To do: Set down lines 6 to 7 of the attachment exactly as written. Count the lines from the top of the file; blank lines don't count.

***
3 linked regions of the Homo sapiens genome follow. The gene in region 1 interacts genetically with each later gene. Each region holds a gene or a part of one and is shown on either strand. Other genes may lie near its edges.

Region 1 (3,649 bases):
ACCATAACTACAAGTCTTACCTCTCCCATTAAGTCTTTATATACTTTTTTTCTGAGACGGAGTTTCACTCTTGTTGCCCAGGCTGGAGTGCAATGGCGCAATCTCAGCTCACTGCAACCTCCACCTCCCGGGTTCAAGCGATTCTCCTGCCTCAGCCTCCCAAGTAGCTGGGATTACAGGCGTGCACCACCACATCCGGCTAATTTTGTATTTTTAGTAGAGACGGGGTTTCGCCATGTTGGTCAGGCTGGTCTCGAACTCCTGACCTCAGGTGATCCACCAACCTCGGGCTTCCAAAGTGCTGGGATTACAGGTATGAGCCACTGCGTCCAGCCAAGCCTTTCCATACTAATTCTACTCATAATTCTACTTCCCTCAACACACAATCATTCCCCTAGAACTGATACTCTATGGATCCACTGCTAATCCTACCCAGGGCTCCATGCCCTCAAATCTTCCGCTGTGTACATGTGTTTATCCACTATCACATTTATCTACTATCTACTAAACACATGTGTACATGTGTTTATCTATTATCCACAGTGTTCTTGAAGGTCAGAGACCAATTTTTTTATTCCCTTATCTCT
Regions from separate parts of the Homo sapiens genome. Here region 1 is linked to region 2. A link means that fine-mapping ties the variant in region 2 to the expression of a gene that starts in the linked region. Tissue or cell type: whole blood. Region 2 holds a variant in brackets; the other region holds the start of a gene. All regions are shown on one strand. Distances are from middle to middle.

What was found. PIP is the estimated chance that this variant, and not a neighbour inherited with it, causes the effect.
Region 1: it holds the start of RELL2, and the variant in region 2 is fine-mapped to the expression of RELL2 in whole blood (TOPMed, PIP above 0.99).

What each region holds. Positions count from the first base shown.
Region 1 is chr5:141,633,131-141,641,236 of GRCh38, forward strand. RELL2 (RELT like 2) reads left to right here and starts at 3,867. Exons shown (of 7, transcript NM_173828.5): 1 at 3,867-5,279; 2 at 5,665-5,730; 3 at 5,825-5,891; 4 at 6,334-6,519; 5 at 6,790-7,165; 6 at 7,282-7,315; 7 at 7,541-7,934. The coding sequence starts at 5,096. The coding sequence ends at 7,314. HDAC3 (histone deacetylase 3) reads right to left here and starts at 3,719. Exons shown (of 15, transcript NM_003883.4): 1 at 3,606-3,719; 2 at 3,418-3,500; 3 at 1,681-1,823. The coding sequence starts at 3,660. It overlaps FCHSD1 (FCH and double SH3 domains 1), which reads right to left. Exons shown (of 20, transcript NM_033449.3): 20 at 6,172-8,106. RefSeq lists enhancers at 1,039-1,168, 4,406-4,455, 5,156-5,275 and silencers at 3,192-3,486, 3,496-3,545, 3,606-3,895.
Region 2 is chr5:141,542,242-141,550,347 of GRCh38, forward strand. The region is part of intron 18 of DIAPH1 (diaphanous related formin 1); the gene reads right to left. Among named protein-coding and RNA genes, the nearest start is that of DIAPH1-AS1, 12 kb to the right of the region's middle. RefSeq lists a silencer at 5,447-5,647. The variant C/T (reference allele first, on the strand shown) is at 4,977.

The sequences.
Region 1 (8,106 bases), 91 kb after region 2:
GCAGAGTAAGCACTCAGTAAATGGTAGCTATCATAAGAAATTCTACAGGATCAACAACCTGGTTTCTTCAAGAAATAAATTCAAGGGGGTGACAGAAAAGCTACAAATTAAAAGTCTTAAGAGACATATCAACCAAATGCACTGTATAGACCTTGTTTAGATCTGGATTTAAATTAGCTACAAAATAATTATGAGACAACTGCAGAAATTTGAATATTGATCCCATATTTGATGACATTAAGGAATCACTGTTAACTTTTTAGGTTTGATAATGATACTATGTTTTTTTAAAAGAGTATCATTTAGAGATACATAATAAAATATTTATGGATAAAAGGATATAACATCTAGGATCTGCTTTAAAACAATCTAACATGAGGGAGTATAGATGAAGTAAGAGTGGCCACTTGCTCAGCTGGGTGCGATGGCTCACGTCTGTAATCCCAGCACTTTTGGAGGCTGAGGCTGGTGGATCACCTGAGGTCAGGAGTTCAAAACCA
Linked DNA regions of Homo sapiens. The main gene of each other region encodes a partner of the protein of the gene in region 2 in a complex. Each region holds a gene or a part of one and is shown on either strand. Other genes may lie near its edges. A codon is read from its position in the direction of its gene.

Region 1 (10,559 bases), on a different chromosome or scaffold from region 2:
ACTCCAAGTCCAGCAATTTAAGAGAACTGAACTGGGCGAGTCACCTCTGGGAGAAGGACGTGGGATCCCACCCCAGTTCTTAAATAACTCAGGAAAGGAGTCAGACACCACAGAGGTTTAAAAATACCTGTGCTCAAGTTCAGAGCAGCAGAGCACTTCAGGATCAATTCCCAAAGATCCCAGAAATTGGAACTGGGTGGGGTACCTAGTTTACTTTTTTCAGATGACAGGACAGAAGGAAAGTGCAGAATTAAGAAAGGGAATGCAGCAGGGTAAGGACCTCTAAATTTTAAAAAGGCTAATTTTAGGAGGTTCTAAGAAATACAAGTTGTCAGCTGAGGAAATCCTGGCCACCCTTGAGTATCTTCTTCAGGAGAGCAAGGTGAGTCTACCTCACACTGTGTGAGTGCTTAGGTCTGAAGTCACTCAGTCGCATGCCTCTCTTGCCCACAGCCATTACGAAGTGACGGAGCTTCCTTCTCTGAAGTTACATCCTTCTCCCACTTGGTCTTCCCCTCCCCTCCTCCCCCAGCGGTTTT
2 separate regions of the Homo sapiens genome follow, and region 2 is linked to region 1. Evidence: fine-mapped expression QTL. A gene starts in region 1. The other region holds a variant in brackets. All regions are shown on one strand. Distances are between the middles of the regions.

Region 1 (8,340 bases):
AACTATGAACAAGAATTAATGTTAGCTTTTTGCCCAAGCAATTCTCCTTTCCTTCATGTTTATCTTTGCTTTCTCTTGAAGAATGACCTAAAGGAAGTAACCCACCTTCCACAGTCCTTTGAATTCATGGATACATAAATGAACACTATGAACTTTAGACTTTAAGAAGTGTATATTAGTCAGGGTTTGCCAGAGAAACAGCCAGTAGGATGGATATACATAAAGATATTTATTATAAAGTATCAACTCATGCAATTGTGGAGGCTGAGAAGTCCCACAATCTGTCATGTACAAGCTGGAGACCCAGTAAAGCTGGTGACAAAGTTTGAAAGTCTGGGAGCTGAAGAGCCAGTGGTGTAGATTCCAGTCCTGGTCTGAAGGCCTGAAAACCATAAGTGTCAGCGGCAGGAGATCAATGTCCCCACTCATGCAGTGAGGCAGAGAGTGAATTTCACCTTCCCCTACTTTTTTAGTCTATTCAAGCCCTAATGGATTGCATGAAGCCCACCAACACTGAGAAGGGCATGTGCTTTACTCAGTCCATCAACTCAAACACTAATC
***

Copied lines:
Region 1: it holds the start of RELL2, and the variant in region 2 is fine-mapped to the expression of RELL2 in whole blood (TOPMed, PIP above 0.99).

What each region holds. Positions count from the first base shown.